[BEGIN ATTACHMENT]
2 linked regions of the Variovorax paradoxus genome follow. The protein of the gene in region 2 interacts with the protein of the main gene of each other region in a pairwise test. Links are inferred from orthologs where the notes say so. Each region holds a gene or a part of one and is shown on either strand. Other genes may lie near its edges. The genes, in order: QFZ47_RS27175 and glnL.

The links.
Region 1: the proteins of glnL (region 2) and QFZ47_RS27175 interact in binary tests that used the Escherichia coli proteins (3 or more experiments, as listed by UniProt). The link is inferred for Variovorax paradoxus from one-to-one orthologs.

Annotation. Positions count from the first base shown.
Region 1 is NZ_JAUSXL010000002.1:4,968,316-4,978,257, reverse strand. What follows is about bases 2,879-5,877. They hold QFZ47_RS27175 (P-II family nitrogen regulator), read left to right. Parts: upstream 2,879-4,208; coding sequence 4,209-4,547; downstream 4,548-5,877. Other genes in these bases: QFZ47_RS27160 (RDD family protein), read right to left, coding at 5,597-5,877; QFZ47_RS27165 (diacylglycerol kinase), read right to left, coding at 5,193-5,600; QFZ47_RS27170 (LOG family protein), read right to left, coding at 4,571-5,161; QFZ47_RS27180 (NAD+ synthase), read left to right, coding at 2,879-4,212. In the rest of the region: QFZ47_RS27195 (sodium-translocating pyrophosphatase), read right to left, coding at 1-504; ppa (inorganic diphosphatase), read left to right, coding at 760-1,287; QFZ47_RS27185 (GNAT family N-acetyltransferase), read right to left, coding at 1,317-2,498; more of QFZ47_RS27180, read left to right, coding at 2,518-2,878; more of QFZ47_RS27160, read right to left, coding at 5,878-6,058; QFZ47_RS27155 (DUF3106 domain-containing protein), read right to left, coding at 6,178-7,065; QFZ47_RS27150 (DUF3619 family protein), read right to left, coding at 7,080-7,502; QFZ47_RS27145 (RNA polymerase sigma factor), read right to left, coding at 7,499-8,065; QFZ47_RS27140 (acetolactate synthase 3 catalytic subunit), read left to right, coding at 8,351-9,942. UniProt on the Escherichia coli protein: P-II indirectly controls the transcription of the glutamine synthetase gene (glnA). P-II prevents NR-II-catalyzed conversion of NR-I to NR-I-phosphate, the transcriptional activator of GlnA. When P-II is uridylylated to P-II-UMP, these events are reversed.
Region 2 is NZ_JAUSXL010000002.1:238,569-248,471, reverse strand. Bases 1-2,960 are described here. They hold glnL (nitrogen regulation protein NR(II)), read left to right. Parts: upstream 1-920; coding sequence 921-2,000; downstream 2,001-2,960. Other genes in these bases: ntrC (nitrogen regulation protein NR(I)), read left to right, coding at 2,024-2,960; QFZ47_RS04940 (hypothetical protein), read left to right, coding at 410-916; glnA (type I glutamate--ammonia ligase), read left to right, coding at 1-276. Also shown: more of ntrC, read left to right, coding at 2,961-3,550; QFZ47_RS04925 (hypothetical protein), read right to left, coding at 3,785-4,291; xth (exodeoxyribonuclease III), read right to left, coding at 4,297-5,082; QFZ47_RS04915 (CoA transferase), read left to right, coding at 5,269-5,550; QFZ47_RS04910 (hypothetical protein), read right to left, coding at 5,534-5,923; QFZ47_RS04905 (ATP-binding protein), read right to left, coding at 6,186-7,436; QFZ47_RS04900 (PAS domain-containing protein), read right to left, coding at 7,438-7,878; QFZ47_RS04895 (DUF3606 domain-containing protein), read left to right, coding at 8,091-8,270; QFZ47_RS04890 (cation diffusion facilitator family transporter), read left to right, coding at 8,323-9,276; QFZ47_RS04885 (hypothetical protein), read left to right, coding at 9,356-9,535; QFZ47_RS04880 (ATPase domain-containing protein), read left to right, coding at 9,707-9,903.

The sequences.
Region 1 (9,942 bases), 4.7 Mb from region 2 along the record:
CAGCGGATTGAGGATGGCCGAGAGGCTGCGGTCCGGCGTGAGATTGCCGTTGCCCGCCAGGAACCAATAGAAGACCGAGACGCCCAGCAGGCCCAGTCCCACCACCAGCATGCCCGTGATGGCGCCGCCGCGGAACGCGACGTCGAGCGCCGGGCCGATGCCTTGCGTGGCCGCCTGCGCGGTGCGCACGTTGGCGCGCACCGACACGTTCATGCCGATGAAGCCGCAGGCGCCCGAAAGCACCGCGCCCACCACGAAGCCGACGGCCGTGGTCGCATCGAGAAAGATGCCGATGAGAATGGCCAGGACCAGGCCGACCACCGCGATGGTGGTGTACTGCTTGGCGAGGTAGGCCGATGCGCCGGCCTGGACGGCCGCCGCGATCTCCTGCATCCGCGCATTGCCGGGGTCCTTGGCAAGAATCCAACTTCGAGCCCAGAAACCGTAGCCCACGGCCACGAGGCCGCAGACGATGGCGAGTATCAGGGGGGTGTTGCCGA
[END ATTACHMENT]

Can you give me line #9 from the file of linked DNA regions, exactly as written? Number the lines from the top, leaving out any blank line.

CAGCGGATTGAGGATGGCCGAGAGGCTGCGGTCCGGCGTGAGATTGCCGTTGCCCGCCAGGAACCAATAGAAGACCGAGACGCCCAGCAGGCCCAGTCCCACCACCAGCATGCCCGTGATGGCGCCGCCGCGGAACGCGACGTCGAGCGCCGGGCCGATGCCTTGCGTGGCCGCCTGCGCGGTGCGCACGTTGGCGCGCACCGACACGTTCATGCCGATGAAGCCGCAGGCGCCCGAAAGCACCGCGCCCACCACGAAGCCGACGGCCGTGGTCGCATCGAGAAAGATGCCGATGAGAATGGCCAGGACCAGGCCGACCACCGCGATGGTGGTGTACTGCTTGGCGAGGTAGGCCGATGCGCCGGCCTGGACGGCCGCCGCGATCTCCTGCATCCGCGCATTGCCGGGGTCCTTGGCAAGAATCCAACTTCGAGCCCAGAAACCGTAGCCCACGGCCACGAGGCCGCAGACGATGGCGAGTATCAGGGGGGTGTTGCCGA